Ritual Servant brings the thrash on their second full length, Albus Mendacium, an album you will want to check out.
Ritual Servant have been releasing material since their demo ep 777 in 2017. In 2019 their first full length, Metallum Evangelli was released and included the demo tracks remastered. Since that time the band has been releasing the ep’s Veritas in 2021 and Misericordiae and Opinione in 2022, which make up most of the songs on their now second full length, Albus Mendacium, where the songs have been redone. The album was produced, recorded, and mastered by Brian McKenzie who also added the session bass tracks. Additional drum and lead guitars were produced by Nathan Crane and Ryan Roebuck. The thrash band has a mission to promote the message of Christ using scripture as a basis for their songs and the theme of Albus Mendacium is taken from Matthew 7:15-16…”Watch out for false prophets. They come to you in sheep’s clothing, but inwardly they are ravenous wolves. By their fruit you will recognize them…”
Albus Mendacium is one of those albums that immediately forces you as a listener to sit up and take notice. A fast, heavy riff and pounding drum backing open up “Whitewashed Tombs” which is quickly joined by an early layered short guitar solo, all of which immediately brings to mind thrash bands like Megadeth in particular when you think about song structure and composition and that holds throughout the track with Patrick Best’s vocals also carrying a bit of a Dave Mustaine sneer to them although not sounding like Mustaine as Best choose more to bark out the words. The guitars are simply amazing and work so well in the song. Given the title, I knew immediately what the song was going to be about as this is common subject matter for Christian bands, but the band’s approach reminded of how Metallica approached “Creeping Death”, than what I typically hear from Christian bands, which helps retain authenticity.
“Two Masters” is where we first start hearing some of the uniqueness in song structure that Ritual Servant employ. The song starts out with some short bursts and shouting before settling into a fast, thundering riff for the verse sections only to slow considerably and go through several start/stops before a short guitar solo and back to the fast riff. Several songs on this album have variations on this and while I’m not a huge fan of the slow sections and the start/stops, the fast sections are so good they more than make up for it. Production is pretty minimal and the overall sound has a bit of a rough feel to it but the guitars and drums work really well in this setting and the vocals are clear, so nothing to complain about.
Those looking for a strong Christian message will not be disappointed with the songs having a scriptural basis that the band indicates for each song and the inclusion of the Anima Christi prayer (Soul of Christ sanctify me, Body of Christ heal me…), which will be familiar to many especially Catholics. What I do appreciate throughout is a mature approach to the subject matter and in the way the message is presented in that it comes across with conviction and without sounding preachy or judgmental.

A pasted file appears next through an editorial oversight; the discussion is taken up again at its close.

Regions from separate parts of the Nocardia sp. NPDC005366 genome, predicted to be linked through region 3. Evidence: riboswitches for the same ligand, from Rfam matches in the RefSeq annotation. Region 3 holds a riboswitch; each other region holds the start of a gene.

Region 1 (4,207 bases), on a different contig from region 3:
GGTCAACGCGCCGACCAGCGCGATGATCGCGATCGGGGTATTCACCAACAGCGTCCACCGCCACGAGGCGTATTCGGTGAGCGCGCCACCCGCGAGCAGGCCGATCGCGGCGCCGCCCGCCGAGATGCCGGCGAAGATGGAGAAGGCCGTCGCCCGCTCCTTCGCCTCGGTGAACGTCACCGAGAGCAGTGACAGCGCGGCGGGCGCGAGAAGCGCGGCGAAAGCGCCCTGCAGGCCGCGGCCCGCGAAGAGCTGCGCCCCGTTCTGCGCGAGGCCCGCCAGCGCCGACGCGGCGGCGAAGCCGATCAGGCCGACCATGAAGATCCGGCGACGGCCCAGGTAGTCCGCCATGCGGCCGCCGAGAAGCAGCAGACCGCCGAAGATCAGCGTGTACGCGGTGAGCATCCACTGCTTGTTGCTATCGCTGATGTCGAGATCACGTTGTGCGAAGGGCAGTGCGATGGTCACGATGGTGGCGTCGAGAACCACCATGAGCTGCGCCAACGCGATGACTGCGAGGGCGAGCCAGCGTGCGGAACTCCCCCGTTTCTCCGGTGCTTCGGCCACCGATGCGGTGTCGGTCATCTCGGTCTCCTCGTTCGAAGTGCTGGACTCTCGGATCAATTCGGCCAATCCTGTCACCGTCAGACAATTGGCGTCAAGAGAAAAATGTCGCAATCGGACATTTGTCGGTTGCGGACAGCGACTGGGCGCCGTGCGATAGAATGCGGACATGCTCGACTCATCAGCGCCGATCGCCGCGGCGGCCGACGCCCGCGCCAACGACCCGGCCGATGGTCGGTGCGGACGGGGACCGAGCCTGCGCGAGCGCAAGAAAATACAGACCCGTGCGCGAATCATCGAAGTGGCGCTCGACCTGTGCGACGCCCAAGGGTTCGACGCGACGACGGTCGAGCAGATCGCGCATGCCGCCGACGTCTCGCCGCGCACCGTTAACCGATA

The band chose “Lazarus” and “Death and Life” for their videos and both have been out for a while and likely represent the ep versions of those tracks, but if nothing else they serve to show how the songs can change over time and seeing the band in “Lazarus” definitely helps solidify what I was imagining. The inclusion of the old movie footage of the Lazarus story is also a nice touch. While every track here fits into the “thrash” metal category, “Death and Life” is one of the heavier tracks, opening up with an ominous riff not unlike early Slayer before settling into a bit of a heavy thrash groove. Best’s vocal delivery adds to the uniqueness and his subtle shifts between different parts of the song really work. Again here and it can’t be mentioned enough, the guitar work is amazing and is exactly what the song needs. The harmony leads and blistering solos in this song and elsewhere on the album hooked me.
“40 Years” with a nice acoustic guitar intro that eventually ends and the songs literally explodes into a fast thrash riff that has a number of layered guitar parts over the top that keep the song from being overly simplistic in structure and as such consistent with other tracks on the album. As is the case with the other songs on the album, the guitar work is just so good.
Closing out the album is the Anima Christi prayer and honestly, to me is the weakest track on the album. I like the guitars and spoken section in the beginning of the song but the shift to the snarled, vocals seems almost out of place here even as the music becomes heavier. I do have to say that when the song gets fully rolling with the fast riffs and layered guitar parts that my overall impression of the song changes. In this review, there has been a lot of mention of the guitar work from Patrick Best and Ryan Roebuck and rightly so, but Seth Boone’s drumming throughout the album really helps carry the songs and keep them moving and just as powerful as the guitars.
Ritual Servant have released one of the most surprising and best albums I’ve heard so far this year. For thrash fans, this is one of those albums you can keep coming back to over and over without getting tired of. For me, there is a bit of old Megadeth and Slayer that can be picked out while still retaining a fresh feel overall from the sound.
Written by John Jackson
- Whitewashed Tombs
- Two Masters
- Hearers and Doers
- 40 Years
- Death and Life
- Into the Swine
- Revelation 3:16 (Anima Christi)
Patrick Best – vocals, guitar
Ryan Roebuck – guitar
Seth Boone – drums
Brian McKenzie – bass (session)
Release Date: May 12th. 2023
Record Label: Roxx Records
Lyric Video for ‘Death and Life’
Video for ‘Lazarus’